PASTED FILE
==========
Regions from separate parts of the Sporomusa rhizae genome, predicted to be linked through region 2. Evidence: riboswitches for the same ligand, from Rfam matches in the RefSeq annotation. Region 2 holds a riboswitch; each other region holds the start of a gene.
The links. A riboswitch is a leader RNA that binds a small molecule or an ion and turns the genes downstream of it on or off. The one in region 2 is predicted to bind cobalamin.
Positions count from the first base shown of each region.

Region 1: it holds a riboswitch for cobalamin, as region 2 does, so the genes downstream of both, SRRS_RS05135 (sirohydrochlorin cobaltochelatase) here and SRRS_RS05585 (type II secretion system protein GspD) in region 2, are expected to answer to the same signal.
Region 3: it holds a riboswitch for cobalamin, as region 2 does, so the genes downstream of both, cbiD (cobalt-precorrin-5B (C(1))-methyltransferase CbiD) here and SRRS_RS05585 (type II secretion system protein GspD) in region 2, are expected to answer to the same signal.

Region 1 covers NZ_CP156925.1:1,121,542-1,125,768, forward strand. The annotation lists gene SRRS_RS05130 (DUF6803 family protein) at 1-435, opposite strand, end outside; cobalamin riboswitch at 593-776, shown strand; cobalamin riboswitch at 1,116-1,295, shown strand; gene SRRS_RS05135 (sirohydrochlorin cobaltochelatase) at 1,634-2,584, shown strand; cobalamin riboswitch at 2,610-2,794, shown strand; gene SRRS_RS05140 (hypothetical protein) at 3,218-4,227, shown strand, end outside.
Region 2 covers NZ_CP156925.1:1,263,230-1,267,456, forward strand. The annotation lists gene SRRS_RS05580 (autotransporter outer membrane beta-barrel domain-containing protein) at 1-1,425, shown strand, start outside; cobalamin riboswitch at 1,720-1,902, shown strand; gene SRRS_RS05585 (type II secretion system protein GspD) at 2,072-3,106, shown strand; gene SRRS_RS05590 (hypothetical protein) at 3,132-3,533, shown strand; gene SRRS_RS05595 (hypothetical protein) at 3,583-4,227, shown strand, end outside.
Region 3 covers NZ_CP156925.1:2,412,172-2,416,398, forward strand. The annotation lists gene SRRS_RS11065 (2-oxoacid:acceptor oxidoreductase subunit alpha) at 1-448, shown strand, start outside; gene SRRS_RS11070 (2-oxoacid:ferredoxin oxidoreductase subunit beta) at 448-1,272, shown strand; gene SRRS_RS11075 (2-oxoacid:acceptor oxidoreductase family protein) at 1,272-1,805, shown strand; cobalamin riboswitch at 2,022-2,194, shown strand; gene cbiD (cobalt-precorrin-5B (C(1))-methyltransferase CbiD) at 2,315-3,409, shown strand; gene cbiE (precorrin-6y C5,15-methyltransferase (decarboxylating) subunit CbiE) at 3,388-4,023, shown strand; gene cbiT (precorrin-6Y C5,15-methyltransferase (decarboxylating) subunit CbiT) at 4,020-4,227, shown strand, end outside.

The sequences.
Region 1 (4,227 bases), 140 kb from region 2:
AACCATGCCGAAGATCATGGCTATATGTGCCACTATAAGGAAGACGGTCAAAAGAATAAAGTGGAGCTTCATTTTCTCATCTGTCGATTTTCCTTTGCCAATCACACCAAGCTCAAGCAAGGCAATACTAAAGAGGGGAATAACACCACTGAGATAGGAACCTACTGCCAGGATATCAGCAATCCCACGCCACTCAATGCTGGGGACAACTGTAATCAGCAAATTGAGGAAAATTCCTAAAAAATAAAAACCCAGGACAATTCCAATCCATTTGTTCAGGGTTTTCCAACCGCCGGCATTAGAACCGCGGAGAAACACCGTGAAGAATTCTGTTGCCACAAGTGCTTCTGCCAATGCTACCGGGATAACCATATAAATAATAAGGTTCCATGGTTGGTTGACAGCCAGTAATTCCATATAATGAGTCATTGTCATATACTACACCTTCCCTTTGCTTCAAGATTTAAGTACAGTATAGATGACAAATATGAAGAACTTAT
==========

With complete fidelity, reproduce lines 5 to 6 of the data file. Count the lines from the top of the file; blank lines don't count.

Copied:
Region 3: it holds a riboswitch for cobalamin, as region 2 does, so the genes downstream of both, cbiD (cobalt-precorrin-5B (C(1))-methyltransferase CbiD) here and SRRS_RS05585 (type II secretion system protein GspD) in region 2, are expected to answer to the same signal.

Region 1 covers NZ_CP156925.1:1,121,542-1,125,768, forward strand. The annotation lists gene SRRS_RS05130 (DUF6803 family protein) at 1-435, opposite strand, end outside; cobalamin riboswitch at 593-776, shown strand; cobalamin riboswitch at 1,116-1,295, shown strand; gene SRRS_RS05135 (sirohydrochlorin cobaltochelatase) at 1,634-2,584, shown strand; cobalamin riboswitch at 2,610-2,794, shown strand; gene SRRS_RS05140 (hypothetical protein) at 3,218-4,227, shown strand, end outside.